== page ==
As news comes in (14 May 2022) that Ukraine has won the battle of Kharkiv* and Russian troops are withdrawing, it may be of interest to know that a major figure in statistics and causal inference, Jerzy Neyman (1894-1981), trained as a mathematician there 1912-16. If you have ever used a confidence interval or conceptualised causal inference in terms of potential outcomes, then you owe him a debt of gratitude.
“[Neyman] was educated as a mathematician at the University of Kharkov*, 1912-16. After this he became a Lecturer at the Kharkov Institute of Technology with the title of Candidate. When speaking of these years he always stressed his debt to Sergei Bernstein, and his friendship with Otto Struve (later to meet him again in Berkeley). His thesis was entitled ‘Integral of Lebesgue’.” (Kendall et al., 1982)
* Харків (transliterated to Kharkiv) in Ukrainian, Харькoв (transliterated to Kharkov) in Russian.
Interesting paper by Michael Posner, who was chair of the UK Social Science Research Council (SSRC) when it was under attack by the Conservative Thatcher government in the early 1980s.
Secretary of State Sir Keith Joseph considered dismantling SSRC and asked for an independent review into its utility by an established biologist.
SSRC survived, though one notable change was made…
“Joseph opted for a public, but very light punishment: a change of name. I told him that I could persuade scores of academics to accept a name change if he would promise, on the record, the continuing independence of the SSRC. He agreed, and the SSRC was duly renamed the « Economic and Social Research Council » (ESRC). The significance of this change was the omission of the word « science », which Joseph had insisted upon and which many of us at the council and in academia found it difficult to accept.”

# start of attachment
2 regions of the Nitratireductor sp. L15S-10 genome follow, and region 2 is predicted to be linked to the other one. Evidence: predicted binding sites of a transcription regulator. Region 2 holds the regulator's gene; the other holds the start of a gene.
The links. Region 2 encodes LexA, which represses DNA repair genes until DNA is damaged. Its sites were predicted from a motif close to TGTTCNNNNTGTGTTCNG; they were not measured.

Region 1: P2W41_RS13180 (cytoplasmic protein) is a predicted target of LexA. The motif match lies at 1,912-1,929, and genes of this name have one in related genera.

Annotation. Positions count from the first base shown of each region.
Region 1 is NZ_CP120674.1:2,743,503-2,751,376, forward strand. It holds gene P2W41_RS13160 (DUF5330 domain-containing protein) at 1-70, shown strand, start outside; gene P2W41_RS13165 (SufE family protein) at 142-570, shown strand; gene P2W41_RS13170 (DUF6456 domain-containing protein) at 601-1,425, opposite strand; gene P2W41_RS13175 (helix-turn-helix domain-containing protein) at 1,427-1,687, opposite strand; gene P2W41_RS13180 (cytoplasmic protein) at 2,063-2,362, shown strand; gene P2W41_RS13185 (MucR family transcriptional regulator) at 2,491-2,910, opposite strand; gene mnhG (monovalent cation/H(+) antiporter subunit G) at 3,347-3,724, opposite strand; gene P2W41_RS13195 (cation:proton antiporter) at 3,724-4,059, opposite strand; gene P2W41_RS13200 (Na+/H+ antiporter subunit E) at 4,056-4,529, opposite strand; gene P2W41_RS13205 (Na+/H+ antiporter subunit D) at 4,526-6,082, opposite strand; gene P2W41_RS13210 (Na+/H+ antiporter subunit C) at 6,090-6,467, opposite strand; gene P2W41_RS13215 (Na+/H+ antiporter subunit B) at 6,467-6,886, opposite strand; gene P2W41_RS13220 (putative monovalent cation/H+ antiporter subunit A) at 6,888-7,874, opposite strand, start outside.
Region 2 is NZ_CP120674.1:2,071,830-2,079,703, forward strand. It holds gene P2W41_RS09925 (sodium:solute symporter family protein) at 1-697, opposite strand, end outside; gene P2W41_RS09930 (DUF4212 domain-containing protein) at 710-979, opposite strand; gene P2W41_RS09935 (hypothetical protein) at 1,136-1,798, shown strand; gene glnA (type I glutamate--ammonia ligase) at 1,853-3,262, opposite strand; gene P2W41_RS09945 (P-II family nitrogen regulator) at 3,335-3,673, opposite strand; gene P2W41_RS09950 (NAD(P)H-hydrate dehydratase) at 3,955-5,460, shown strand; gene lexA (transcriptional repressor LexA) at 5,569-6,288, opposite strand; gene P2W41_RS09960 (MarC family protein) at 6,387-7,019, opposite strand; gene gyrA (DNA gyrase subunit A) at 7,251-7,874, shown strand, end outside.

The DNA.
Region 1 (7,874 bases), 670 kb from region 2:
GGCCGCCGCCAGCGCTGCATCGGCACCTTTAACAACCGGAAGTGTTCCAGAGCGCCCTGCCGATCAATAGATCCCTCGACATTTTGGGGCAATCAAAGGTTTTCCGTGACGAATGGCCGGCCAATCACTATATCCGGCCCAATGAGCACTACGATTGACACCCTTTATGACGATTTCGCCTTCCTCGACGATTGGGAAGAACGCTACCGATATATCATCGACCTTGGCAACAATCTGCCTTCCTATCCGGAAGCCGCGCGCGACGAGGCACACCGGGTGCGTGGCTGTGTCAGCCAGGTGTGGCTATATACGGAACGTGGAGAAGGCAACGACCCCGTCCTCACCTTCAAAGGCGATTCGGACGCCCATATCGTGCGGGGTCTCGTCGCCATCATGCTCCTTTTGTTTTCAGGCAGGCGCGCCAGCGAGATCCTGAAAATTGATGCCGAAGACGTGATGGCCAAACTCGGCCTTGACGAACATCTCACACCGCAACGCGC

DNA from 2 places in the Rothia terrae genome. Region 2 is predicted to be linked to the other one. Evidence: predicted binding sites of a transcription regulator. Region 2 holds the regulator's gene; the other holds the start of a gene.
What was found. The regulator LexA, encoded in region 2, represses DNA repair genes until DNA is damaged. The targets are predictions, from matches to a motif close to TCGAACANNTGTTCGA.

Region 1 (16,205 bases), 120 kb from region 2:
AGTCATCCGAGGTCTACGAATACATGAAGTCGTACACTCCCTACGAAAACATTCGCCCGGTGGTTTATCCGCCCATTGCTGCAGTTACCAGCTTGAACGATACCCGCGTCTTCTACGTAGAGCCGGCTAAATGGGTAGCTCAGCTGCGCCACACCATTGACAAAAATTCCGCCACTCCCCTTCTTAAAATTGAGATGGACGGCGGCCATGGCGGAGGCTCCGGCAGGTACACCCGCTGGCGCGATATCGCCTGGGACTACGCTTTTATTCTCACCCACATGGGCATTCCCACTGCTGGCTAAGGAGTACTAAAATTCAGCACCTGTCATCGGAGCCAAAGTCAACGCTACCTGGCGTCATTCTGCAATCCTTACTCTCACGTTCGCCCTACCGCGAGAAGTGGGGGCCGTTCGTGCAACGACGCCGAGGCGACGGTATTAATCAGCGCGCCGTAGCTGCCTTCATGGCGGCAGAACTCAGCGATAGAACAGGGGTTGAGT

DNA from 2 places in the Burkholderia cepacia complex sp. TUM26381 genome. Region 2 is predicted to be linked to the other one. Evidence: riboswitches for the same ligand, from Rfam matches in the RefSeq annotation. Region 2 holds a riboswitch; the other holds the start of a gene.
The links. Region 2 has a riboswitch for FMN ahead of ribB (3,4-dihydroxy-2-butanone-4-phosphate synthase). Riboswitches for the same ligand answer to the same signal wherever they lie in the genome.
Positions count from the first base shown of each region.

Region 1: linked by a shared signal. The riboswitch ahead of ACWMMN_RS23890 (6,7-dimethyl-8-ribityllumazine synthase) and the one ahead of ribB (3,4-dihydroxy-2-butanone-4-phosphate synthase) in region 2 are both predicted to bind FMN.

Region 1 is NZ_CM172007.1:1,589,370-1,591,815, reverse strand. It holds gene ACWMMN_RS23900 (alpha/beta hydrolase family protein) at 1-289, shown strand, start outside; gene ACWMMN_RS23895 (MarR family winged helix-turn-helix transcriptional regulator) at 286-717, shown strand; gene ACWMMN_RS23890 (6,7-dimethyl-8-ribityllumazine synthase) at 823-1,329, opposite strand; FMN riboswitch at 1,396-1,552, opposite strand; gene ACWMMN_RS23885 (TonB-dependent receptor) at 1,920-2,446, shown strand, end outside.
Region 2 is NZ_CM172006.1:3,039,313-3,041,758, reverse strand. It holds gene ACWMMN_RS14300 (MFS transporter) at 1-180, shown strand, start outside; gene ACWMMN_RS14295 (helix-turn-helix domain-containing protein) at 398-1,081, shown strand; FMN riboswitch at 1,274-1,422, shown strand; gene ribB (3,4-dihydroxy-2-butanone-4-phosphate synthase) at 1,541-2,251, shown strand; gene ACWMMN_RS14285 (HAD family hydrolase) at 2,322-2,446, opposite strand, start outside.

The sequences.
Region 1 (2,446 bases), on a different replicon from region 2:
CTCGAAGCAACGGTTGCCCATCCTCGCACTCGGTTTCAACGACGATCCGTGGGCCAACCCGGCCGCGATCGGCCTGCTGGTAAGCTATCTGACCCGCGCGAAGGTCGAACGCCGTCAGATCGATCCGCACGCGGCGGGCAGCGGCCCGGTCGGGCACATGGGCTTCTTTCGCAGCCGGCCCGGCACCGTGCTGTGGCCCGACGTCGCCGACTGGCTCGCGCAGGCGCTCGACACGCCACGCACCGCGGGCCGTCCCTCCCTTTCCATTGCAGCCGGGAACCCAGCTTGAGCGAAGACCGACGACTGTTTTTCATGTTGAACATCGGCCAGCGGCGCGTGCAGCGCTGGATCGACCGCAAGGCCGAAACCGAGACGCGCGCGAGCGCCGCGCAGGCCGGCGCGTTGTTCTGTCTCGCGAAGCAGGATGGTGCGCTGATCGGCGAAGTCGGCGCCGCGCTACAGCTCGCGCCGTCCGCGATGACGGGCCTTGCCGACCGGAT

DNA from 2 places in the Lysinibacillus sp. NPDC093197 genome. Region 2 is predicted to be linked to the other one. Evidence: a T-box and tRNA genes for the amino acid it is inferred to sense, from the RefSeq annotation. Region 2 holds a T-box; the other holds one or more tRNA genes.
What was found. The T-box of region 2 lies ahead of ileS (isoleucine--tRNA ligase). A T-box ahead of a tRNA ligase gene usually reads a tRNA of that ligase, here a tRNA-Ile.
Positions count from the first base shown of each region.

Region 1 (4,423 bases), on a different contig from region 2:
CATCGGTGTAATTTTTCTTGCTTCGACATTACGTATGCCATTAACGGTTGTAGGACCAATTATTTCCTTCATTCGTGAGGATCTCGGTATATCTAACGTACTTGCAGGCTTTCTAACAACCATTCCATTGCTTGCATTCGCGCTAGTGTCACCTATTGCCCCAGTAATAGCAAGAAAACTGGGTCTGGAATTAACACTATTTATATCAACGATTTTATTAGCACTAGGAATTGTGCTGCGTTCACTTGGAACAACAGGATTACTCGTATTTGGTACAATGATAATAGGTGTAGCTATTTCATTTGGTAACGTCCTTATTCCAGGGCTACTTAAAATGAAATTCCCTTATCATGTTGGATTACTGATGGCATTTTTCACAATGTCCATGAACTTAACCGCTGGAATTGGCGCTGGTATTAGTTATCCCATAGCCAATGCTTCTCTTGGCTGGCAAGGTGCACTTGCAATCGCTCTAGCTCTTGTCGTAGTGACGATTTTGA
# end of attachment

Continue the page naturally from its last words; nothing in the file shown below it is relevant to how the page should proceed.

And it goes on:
Read more over here.
A good test of whether someone understands g is if they characterise it as a general factor in intelligence test scores and not as general intelligence (i.e., a substantive rather than statistical construct). But it’s interesting to see what Spearman originally said in his 1904 “General Intelligence,” Objectively Determined and Measured. On p. 272:
“… we reach the profoundly important conclusion that there really exists a something that we may provisionally term “General Sensory Discrimination” and similarly a “General Intelligence,” and further that the functional correspondence between these two is not appreciably less than absolute.”
He goes on to describe this as a “general theorem”, refining it to (p. 273):
“Whenever branches of intellectual activity are at all dissimilar, then their correlations with one another appear wholly due to their being all variously saturated with some common fundamental Function (or group of Functions).”
(Enthusiastic emphasis in original.)
There’s a recent argument against this (though perhaps not quite, given Spearman’s parenthetical “group of Functions”), by van der Maas, et al. (2006). The abstract:
“Scores on cognitive tasks used in intelligence tests correlate positively with each other, i.e., they display a positive manifold of correlations. The positive manifold is often explained by positing a dominant latent variable, the g-factor, associated with a single quantitative cognitive or biological process or capacity. In this paper we propose a new explanation of the positive manifold based on a dynamical model, in which reciprocal causation or mutualism plays a central role. It is shown that the positive manifold emerges purely by positive beneficial interactions between cognitive processes during development. A single underlying g-factor plays no role in the model. The model offers explanations of important findings in intelligence research, such as the hierarchical factor structure of intelligence, the low predictability of intelligence from early childhood performance, the integration/differentiation effect, the increase in heritability of g, the Jensen effect, and is consistent with current explanations of the Flynn effect.”